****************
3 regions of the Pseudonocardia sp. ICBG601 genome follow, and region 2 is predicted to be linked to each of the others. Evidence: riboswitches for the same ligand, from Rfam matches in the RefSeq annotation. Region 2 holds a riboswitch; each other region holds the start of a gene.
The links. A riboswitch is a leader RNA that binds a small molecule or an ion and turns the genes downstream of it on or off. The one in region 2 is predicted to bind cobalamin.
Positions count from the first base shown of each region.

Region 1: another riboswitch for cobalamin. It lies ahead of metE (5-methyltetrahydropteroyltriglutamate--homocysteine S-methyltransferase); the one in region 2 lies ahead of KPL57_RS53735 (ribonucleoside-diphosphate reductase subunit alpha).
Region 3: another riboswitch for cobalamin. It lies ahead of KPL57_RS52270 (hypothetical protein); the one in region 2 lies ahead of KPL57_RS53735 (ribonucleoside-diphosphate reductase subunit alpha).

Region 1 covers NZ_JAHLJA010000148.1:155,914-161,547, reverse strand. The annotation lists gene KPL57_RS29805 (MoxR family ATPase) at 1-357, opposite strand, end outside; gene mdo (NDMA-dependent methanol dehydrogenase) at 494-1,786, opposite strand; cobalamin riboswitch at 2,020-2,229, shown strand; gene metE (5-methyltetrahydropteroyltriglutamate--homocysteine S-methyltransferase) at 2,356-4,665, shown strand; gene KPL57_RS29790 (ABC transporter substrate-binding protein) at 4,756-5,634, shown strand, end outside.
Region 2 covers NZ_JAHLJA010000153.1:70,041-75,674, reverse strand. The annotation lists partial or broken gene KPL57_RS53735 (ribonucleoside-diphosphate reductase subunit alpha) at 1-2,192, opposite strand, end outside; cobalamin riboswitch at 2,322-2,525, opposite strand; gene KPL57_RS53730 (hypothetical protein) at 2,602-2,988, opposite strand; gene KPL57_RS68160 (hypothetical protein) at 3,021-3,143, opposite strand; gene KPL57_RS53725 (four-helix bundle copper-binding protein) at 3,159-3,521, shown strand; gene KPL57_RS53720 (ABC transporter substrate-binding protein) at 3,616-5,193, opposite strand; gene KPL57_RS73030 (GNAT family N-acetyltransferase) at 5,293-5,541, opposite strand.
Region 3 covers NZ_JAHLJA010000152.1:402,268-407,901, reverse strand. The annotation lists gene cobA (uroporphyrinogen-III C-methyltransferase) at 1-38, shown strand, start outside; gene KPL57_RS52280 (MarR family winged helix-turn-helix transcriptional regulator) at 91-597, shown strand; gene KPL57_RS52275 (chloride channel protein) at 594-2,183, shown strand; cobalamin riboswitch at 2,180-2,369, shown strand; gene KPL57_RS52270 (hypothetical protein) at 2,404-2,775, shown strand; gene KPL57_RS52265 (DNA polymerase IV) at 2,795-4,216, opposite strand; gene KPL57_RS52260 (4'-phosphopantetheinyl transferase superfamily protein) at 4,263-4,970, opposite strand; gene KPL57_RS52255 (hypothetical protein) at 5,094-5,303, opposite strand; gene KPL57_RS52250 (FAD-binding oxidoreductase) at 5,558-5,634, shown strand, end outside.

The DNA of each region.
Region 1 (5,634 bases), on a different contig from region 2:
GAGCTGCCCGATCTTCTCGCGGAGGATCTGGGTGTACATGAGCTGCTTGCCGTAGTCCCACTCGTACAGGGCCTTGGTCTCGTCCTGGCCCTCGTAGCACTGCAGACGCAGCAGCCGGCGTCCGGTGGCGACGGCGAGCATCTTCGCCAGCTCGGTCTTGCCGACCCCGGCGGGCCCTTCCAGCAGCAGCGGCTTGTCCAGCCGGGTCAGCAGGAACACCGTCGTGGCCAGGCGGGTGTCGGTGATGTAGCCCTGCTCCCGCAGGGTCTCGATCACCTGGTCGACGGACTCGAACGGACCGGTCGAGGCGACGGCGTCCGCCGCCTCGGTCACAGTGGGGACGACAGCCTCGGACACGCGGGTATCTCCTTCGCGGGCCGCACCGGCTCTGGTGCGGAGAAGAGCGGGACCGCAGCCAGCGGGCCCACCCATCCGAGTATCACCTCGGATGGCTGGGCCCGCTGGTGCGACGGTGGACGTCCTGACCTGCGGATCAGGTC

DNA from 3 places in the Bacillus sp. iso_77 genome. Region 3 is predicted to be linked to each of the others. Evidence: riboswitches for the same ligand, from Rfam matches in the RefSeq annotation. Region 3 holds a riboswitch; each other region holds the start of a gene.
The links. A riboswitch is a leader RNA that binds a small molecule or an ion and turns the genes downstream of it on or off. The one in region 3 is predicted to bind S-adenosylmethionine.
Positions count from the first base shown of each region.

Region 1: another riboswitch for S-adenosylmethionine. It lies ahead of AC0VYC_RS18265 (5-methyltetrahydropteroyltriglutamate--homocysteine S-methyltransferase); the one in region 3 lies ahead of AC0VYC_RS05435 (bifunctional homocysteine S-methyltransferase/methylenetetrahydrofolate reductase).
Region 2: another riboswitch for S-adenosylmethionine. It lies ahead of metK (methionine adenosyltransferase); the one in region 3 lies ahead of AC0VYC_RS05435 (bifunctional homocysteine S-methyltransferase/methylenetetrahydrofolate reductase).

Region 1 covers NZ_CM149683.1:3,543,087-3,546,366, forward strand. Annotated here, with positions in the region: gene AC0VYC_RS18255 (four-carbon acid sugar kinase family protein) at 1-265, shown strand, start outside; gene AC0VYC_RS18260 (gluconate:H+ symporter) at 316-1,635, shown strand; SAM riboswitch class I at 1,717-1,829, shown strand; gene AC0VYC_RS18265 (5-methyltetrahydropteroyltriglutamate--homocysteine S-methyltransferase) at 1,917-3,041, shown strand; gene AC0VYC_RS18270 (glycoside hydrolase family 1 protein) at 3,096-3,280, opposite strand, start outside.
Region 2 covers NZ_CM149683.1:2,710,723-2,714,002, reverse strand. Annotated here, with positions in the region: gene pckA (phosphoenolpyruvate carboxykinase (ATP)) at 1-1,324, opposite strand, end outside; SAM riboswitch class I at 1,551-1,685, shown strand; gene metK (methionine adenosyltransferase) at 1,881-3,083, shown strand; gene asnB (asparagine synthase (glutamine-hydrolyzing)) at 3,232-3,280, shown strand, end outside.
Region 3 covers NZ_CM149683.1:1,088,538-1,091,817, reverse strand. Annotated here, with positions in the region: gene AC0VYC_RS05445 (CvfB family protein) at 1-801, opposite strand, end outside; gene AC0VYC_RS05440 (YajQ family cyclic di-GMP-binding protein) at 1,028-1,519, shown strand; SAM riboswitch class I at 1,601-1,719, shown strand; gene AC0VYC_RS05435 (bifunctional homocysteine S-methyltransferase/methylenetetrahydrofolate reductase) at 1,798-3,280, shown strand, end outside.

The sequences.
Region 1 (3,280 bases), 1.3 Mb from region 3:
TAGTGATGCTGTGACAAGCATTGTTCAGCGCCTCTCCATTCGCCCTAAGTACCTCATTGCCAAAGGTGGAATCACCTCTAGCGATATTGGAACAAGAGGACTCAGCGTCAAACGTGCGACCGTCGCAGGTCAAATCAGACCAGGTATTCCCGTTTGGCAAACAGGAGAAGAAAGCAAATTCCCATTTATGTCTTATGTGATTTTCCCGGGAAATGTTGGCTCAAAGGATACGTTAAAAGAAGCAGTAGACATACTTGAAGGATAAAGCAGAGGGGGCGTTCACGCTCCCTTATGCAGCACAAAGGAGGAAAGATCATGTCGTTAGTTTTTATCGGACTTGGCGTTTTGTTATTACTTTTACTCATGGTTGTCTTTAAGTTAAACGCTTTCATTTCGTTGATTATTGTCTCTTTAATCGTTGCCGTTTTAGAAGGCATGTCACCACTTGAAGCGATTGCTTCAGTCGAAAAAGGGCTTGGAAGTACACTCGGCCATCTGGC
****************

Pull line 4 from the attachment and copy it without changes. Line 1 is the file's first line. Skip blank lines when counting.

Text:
Region 1: another riboswitch for cobalamin. It lies ahead of metE (5-methyltetrahydropteroyltriglutamate--homocysteine S-methyltransferase); the one in region 2 lies ahead of KPL57_RS53735 (ribonucleoside-diphosphate reductase subunit alpha).